It might have been worth mentioning the store at Kogula airport on landing at Vilsandi, on the Tagamõisa polygon, or at the foot and tank ditches in Undva. Although the latter severely disrupted local roads, the cost of repairing them, however, was abundantly paid to the village council by the army.

The new larger army and military bustle in the western part of Saaremaa began in 1951, when almost five years of railway construction began. During this relatively short period of time, quite a lot of working rail sections, railroad houses, station building and other buildings were completed.

Military builders were based in the village of Viki near Kihelkonna, and a large intersection of roads was also planned, from where the railway network is still observable. There was initially a problem with the accommodation of military personnel, and the families of the officers still had the scheme: "Take the lodging ...". This was the case in most of the farms around. The owners had always been against it, because the money was scarce and the rent gave a substantial extra income.

Such large-scale construction required a lot of technology and labor, and so the local roads were busy. Ready-made sleepers and constructional raw materials were transported through Roomassaare and Jaagarahu harbors. The building material needed was carried by a sawmill belonging to the military. On-site sleepers and guns were also mounted and then transported to the lines. The local boys liked to see the soldiers struggle and live with it. One of them fell down from the tip of the bulkhead and got a big mistake.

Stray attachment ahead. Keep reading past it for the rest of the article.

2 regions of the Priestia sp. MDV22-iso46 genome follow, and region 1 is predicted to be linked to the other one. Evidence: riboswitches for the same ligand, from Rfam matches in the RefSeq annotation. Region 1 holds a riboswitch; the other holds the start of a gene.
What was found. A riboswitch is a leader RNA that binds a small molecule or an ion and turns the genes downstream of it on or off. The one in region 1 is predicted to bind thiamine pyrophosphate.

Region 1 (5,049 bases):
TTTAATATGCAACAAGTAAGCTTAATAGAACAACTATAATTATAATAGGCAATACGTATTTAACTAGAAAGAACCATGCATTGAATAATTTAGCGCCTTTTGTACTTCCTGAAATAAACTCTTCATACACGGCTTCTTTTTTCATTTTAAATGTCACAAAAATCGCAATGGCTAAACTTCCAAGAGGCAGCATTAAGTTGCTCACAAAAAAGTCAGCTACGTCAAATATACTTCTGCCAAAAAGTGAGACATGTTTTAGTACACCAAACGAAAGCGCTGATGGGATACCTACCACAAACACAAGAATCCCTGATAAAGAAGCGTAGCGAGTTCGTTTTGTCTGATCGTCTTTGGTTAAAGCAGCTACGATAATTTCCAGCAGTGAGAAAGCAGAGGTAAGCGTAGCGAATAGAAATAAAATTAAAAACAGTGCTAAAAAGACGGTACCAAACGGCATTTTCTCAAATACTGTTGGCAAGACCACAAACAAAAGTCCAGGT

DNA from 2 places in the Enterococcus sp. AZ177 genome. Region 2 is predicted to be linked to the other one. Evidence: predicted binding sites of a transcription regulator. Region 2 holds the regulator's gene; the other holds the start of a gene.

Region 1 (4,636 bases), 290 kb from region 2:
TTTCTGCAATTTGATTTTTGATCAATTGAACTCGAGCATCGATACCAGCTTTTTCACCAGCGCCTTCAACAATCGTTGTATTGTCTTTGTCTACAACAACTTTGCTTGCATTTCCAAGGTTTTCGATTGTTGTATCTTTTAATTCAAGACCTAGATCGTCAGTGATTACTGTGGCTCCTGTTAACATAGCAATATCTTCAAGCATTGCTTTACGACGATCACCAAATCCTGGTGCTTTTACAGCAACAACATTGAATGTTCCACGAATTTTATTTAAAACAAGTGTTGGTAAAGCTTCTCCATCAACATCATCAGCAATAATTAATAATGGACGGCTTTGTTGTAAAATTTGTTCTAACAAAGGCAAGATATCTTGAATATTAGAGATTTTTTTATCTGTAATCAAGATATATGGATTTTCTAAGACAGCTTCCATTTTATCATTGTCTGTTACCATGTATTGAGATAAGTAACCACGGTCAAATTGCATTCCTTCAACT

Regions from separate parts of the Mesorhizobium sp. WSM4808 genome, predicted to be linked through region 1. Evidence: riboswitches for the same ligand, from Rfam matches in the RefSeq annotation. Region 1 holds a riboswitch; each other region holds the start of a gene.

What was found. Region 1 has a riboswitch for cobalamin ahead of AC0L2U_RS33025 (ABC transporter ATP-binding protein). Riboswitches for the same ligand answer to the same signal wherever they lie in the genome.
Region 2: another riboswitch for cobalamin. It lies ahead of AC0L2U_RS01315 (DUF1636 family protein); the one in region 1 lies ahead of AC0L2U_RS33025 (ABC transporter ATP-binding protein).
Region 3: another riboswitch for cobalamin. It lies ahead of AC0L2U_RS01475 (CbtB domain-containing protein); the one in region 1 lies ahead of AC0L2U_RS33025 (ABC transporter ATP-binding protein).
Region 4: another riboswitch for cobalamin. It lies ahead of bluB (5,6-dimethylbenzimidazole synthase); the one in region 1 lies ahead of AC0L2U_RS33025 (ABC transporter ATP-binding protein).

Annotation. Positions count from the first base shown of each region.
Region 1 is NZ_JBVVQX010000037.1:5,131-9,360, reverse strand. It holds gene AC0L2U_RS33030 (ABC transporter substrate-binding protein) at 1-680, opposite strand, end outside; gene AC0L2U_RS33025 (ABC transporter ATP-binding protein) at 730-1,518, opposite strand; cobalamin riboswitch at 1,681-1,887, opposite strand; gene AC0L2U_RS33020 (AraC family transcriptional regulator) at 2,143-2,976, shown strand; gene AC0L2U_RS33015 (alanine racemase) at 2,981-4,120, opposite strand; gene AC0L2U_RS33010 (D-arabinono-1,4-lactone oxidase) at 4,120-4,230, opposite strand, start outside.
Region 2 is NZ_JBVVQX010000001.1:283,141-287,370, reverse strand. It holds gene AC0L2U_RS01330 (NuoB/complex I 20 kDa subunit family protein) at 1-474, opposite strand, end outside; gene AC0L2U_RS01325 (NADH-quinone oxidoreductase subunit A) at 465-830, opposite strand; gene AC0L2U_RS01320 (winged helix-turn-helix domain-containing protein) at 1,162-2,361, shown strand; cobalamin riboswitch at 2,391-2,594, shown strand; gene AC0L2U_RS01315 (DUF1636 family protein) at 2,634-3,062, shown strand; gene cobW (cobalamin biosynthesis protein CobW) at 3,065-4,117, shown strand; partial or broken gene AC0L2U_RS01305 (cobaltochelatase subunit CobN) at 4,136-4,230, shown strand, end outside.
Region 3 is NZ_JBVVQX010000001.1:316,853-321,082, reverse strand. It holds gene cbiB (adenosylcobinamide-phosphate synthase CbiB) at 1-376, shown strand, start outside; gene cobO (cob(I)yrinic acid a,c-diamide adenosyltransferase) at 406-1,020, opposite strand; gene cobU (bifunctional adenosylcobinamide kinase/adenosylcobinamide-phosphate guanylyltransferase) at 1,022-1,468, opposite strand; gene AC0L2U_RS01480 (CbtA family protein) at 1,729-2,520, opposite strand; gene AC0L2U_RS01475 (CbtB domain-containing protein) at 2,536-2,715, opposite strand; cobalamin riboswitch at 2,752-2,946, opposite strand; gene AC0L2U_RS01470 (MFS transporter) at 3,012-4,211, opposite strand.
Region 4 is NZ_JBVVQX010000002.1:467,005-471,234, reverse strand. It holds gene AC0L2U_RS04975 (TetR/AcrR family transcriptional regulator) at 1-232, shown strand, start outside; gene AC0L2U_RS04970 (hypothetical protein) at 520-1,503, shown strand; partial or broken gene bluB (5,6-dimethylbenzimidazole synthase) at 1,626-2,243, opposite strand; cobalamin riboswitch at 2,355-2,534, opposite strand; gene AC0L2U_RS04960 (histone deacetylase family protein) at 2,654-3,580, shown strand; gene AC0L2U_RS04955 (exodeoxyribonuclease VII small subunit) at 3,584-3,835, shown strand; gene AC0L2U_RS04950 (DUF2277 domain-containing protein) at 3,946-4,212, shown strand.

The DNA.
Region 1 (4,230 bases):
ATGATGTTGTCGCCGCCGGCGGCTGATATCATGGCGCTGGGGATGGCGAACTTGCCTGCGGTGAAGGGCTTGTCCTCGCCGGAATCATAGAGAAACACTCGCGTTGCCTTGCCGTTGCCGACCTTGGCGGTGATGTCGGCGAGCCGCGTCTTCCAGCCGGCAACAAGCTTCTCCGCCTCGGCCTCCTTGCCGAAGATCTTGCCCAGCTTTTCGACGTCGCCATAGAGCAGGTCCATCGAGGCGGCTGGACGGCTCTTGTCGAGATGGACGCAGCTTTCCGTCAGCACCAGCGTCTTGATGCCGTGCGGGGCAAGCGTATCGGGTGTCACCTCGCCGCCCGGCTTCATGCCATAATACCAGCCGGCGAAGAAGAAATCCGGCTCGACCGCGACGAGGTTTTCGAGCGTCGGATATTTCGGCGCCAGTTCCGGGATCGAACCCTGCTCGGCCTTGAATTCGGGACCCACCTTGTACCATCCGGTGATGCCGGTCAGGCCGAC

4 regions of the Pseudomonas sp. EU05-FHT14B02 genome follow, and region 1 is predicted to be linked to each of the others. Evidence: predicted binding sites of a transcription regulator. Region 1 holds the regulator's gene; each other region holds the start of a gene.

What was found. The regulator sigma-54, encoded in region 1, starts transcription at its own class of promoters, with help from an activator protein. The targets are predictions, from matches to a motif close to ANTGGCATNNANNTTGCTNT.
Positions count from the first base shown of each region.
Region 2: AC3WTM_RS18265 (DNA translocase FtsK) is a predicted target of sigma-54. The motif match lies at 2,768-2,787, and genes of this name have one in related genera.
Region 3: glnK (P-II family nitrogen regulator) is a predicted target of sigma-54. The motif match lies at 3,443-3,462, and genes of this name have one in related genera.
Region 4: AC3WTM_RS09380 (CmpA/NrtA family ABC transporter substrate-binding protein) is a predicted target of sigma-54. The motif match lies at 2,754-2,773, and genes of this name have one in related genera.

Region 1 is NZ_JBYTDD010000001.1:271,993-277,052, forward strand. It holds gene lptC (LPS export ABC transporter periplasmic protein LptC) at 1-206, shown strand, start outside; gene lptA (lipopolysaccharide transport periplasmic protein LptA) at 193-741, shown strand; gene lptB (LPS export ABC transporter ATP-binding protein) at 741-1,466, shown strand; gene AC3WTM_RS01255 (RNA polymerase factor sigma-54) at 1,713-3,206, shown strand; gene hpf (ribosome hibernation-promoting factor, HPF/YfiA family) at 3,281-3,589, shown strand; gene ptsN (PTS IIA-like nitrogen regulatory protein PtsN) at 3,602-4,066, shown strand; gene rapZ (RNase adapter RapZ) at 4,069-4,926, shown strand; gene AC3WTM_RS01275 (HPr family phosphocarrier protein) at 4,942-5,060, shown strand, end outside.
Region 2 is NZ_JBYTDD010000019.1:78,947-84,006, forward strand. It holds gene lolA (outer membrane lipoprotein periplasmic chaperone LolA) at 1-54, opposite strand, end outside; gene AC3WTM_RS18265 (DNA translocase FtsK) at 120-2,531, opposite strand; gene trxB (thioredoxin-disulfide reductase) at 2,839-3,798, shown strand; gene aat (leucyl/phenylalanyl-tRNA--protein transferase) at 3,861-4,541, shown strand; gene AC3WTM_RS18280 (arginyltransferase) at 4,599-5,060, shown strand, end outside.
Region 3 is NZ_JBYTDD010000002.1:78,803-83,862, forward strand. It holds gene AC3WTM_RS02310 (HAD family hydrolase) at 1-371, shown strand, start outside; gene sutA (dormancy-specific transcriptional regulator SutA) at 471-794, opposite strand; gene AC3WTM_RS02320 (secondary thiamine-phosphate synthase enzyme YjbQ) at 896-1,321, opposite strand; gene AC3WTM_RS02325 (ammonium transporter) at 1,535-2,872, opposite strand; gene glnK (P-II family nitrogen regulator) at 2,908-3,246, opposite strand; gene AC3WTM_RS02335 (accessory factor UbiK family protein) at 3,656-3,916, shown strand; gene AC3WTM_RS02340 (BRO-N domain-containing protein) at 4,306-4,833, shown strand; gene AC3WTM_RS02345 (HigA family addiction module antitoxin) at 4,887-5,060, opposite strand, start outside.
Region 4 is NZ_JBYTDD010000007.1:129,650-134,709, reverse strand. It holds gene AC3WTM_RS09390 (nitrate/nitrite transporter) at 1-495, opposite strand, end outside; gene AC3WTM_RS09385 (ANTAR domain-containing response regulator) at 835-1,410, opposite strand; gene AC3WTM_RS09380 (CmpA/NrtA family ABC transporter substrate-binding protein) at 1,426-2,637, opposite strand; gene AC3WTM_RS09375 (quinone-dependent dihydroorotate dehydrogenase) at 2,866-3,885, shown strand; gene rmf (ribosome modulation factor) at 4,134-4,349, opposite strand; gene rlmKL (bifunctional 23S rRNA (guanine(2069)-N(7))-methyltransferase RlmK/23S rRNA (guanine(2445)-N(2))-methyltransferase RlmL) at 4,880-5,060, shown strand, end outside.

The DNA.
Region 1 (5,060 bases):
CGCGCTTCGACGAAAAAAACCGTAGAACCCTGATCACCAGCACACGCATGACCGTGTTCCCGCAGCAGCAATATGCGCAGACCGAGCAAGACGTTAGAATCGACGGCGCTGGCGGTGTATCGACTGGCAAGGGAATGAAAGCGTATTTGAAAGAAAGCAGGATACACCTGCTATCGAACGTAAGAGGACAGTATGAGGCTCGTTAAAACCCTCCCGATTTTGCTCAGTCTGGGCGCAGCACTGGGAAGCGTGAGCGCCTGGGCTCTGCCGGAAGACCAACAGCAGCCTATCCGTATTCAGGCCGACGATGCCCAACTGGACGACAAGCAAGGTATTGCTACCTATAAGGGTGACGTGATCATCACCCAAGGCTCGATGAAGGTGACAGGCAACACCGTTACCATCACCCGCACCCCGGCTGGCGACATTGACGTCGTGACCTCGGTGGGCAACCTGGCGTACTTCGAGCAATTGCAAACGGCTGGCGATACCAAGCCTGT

As usual, the Soviet army used less educated and non-native militants in construction. Even western islands have even talked about forced laborers who had worked in the Ironworks, Caucasians who had evaded the war, and even men who were "blood and wonders of blood". In any case, builders have been predominantly bullshit. There was no discipline, the construction troops were afraid, and that was the reason, because even in the neighborhood, an 80-year-old woman was raped.